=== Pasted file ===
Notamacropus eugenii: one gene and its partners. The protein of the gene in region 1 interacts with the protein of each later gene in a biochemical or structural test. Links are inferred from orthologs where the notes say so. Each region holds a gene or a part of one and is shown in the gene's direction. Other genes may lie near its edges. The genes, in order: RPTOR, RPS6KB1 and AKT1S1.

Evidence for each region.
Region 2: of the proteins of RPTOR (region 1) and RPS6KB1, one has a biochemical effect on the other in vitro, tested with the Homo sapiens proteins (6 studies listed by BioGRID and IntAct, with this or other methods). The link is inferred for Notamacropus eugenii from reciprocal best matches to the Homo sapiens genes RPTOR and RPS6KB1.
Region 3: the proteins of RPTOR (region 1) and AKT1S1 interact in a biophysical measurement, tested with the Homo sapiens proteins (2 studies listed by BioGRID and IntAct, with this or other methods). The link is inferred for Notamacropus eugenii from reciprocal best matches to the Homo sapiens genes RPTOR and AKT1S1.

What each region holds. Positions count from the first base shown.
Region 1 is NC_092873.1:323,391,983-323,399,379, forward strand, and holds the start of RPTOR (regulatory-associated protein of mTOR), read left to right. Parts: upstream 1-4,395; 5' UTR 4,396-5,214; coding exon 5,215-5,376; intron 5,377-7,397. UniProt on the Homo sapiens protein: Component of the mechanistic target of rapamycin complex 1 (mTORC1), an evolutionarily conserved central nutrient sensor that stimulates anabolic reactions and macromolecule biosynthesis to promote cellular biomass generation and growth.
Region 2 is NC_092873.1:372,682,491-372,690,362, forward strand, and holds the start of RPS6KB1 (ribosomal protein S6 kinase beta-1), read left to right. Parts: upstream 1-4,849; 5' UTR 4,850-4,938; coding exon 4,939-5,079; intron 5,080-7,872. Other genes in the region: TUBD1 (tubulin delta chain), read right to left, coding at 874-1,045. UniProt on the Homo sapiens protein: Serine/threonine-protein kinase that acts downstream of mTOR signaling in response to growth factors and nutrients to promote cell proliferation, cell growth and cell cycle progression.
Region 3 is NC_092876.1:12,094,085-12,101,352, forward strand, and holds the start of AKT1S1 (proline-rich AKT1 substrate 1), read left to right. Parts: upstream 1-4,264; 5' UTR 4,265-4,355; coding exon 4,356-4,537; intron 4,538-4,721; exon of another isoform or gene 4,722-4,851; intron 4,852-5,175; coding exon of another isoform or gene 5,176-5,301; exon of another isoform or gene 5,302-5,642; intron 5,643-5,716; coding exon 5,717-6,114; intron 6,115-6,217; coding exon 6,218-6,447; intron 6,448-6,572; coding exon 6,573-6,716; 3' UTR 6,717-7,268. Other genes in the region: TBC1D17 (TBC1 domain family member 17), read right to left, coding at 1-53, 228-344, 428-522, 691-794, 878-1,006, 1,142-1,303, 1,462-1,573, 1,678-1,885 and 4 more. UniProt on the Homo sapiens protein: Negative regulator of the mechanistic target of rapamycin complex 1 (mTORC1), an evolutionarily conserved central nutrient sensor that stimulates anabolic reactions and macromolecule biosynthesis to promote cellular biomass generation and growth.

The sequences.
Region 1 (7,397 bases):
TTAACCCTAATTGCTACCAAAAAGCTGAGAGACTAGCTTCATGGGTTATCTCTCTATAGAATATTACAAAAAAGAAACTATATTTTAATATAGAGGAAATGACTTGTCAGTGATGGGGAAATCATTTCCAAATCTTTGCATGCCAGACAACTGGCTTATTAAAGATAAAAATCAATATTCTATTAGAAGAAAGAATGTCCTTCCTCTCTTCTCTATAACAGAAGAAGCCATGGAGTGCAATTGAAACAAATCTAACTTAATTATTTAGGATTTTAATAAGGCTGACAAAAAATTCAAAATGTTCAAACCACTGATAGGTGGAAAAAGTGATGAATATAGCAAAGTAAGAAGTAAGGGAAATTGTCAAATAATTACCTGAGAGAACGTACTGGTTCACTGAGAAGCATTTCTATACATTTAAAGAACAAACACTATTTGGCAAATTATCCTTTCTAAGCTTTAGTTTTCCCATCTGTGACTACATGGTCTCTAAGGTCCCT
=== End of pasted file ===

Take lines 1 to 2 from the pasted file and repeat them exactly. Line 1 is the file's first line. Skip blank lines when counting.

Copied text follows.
Notamacropus eugenii: one gene and its partners. The protein of the gene in region 1 interacts with the protein of each later gene in a biochemical or structural test. Links are inferred from orthologs where the notes say so. Each region holds a gene or a part of one and is shown in the gene's direction. Other genes may lie near its edges. The genes, in order: RPTOR, RPS6KB1 and AKT1S1.

Evidence for each region.